Jared Renaud, M.A. in Applied Archaeology
Advisor: Dr. Lindsay Montgomery
Thesis title: Persistent Place Modeling within the Altar Valley Cultural Landscape, Pima County, AZ
Jared is an M.A. student in Applied Archaeology, the Heritage Conservation Graduate program, and a (planned) winter 2021 graduate. Before starting his M.A., Jared worked in various National Parks and Forests in Southern Arizona, Southwest New Mexico, the Sierra Nevada, and Northern California to preserve and protect cultural resources on public lands. Jared is most interested in cultural landscapes and community-focused approaches in archaeology. His master’s research explored a landscape level approach to preservation planning by modeling persistent places in the Altar Valley landscape within eastern Pima County. After completing the M.A. program, Jared plans to return to archaeology and cultural heritage management in the public sector through work at Coronado National Forest this upcoming spring. He greatly thanks his advisor (Dr. Lindsay Montgomery) and committee members (Cannon Daughtrey from the Heritage Conservation Program, Dr. Barbara Mills, and Dr. Thomas Sheridan) for all their guidance through his M.A. research as it progressed. Jared will greatly miss the virtual and in-person camaraderie of the Southwest lab and the AGUA board, and wishes the best for those continuing there.

Fall 2021 Ph.D. Recipients

Evan Giomi
Advisor: Dr. Barbara Mills
Dissertation title: Exploring the Development and Persistence of the Eastern Puebloan Economy: Rio Grande Glaze Ware as a Window on Regional Interaction
Evan earned his B.A. in Anthropology from New College of Florida in 2013 and his M.A. in Archaeology at the University of Arizona in 2015. His primary area of interest is examining regional interaction through ceramic evidence, particularly across the “pre-history”/”history” divide. His dissertation focuses on the Rio Grande of New Mexico during the late pre-contact and early Spanish Colonial periods. He has also conducted research on Chaco Canyon, using social network analysis and other quantitative methods to understand the distribution of ceramics across the Chaco World and to evaluate ritual behavior at Pueblo Bonito. He has worked a number of times as a teaching assistant and research assistant in the School of Anthropology, including for several years as a research assistant in the development of the cyberSW database. In the field, he has worked as staff for the joint UA and Archaeology Southwest Upper Gila Preservation Archaeology Field School, as Survey Director, 2016–2017; as excavation Crew Chief, 2018–2019; and as Field Director in 2021.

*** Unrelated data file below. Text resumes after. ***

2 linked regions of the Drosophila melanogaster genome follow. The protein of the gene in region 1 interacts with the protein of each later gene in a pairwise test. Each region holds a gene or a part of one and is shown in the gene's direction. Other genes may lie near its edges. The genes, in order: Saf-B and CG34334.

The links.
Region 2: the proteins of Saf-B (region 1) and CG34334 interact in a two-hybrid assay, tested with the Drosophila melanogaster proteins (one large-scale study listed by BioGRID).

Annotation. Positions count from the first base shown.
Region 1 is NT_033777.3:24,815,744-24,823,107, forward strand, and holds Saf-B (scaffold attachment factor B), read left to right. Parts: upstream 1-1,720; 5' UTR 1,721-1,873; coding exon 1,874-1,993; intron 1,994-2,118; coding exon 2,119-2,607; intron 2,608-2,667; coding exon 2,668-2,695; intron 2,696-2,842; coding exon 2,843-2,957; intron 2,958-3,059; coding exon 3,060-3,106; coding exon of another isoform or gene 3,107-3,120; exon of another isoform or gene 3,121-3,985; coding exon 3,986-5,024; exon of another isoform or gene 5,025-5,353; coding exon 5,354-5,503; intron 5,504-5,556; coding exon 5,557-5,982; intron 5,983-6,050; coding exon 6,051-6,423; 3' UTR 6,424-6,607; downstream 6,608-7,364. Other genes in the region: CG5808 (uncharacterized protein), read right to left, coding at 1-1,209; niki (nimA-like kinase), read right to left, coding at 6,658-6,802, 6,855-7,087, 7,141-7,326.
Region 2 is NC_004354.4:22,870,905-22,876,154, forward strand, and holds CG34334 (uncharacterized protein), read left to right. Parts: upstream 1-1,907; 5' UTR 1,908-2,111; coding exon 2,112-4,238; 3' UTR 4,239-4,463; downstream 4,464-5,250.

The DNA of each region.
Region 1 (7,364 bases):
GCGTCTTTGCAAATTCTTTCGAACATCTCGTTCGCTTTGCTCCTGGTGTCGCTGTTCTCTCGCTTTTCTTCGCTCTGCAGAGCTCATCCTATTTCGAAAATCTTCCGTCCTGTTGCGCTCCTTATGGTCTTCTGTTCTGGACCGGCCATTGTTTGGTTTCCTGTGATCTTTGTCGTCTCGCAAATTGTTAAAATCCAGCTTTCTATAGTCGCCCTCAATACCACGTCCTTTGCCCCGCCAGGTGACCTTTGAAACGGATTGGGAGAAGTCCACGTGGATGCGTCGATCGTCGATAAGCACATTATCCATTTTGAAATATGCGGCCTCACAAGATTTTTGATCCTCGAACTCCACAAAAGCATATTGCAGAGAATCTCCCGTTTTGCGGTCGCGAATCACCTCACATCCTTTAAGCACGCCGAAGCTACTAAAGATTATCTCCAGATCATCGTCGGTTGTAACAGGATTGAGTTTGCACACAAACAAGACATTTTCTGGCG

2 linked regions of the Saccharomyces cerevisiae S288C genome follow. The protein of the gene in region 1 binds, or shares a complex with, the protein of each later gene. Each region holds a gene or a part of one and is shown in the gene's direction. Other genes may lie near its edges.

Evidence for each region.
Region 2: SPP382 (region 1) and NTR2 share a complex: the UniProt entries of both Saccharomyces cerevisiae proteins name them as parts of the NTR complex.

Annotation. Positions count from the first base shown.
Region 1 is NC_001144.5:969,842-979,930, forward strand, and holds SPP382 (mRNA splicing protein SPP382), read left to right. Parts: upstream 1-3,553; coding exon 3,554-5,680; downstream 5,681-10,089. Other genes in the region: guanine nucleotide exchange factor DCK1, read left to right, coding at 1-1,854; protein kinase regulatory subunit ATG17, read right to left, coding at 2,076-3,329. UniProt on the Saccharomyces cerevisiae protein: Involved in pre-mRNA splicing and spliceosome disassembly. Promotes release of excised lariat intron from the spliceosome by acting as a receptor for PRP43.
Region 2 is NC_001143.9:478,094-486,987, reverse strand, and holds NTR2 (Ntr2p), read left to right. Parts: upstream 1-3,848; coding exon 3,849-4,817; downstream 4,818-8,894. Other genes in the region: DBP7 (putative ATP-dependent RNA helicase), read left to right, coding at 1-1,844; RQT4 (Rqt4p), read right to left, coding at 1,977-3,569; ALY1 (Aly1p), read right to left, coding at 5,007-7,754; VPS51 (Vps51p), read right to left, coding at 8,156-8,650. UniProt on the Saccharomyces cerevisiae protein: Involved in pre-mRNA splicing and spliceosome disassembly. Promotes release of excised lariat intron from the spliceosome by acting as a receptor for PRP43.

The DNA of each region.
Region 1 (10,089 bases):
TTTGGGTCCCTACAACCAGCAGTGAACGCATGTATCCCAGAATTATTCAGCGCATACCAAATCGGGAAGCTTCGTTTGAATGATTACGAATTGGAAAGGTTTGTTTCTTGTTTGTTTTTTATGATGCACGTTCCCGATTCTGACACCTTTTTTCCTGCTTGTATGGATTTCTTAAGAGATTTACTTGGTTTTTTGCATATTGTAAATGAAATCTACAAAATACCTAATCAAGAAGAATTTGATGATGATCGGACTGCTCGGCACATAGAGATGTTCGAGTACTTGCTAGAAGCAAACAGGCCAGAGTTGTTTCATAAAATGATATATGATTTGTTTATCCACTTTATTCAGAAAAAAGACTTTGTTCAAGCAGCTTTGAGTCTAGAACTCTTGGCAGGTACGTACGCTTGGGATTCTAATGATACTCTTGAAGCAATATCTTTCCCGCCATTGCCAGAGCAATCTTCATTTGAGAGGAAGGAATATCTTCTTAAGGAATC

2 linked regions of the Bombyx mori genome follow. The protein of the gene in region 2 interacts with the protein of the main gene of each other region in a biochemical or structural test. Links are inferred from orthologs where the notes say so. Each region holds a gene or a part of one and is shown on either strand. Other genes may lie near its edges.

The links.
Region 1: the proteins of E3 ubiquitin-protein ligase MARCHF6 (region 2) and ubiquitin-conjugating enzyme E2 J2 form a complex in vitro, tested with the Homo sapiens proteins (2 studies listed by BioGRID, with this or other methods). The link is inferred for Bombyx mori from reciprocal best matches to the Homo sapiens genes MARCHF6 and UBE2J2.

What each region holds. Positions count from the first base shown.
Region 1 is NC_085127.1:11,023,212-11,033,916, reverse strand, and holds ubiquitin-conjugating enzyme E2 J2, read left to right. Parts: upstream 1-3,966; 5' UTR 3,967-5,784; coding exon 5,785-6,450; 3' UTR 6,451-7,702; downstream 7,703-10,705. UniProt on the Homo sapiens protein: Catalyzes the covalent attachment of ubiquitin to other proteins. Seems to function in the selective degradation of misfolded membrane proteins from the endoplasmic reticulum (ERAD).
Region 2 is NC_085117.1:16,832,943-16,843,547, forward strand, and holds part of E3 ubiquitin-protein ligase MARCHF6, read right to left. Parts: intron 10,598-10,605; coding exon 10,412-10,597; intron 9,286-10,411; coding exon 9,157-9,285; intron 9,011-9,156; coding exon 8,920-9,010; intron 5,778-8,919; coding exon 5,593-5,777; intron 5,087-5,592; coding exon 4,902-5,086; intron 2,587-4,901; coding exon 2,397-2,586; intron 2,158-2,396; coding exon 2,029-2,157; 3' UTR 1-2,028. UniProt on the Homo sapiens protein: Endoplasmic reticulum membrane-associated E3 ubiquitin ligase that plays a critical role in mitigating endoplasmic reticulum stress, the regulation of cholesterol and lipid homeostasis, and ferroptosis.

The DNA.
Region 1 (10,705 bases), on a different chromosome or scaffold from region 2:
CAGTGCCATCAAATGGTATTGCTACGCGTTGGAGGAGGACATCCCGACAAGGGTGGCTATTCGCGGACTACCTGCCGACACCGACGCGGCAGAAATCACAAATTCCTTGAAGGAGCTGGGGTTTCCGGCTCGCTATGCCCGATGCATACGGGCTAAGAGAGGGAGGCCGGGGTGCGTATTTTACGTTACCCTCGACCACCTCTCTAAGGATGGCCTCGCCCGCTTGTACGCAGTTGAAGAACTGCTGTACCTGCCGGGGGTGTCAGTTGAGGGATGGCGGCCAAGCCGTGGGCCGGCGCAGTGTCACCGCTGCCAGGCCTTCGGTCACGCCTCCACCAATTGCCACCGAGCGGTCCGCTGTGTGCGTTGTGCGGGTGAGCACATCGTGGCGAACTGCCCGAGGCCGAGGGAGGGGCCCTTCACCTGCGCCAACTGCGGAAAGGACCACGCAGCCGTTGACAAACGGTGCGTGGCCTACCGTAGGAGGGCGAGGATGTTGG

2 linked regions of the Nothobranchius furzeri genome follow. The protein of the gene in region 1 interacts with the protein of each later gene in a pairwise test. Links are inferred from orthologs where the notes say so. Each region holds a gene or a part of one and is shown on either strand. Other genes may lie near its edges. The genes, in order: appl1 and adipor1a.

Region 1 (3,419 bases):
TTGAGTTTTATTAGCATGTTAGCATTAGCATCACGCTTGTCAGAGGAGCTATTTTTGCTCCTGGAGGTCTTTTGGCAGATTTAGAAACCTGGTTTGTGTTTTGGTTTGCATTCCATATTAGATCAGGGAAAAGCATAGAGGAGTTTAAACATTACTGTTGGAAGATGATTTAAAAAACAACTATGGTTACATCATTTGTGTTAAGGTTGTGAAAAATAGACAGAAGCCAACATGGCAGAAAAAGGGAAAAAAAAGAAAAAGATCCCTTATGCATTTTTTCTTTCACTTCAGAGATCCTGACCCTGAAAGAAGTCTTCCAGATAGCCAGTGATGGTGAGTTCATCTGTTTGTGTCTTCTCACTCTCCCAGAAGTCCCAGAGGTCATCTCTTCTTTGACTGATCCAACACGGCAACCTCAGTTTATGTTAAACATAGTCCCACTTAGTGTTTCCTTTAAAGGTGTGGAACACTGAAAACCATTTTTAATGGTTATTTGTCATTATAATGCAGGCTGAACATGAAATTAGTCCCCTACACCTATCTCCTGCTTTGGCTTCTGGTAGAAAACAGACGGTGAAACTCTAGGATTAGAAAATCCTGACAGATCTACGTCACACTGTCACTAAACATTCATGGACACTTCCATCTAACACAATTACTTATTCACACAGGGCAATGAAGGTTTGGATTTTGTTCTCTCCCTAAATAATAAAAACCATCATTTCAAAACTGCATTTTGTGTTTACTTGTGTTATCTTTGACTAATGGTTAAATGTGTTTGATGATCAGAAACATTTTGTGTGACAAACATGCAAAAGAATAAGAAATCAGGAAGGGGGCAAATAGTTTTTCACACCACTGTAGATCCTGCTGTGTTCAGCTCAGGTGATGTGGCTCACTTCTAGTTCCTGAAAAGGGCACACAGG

Eric Heffter
Advisor: Dr. Steve Kuhn
Dissertation title: Absence of evidence or evidence of absence? Assessing the intensity of Early Upper Paleolithic occupations in Serbia and the Central Balkans
Eric Heffter has over ten years of experience studying the archaeology and geoarchaeology of North America and Central and Southeastern Europe, working in both cultural resource management and academic settings. He holds a B.A. in Anthropology with minors in Maritime Archaeology and Business from the University of Connecticut, and an M.A. and Ph.D. in Anthropology from the University of Arizona. He was a Fulbright scholar to the Republic of Serbia in the Balkans in 2016, where he conducted dissertation research. His dissertation analyzes stone tools to gain a better understanding of human population movements in the Balkans during the Early Upper Paleolithic Period. His research interests include lithic analysis, Paleolithic Archaeology, and geoarchaeology.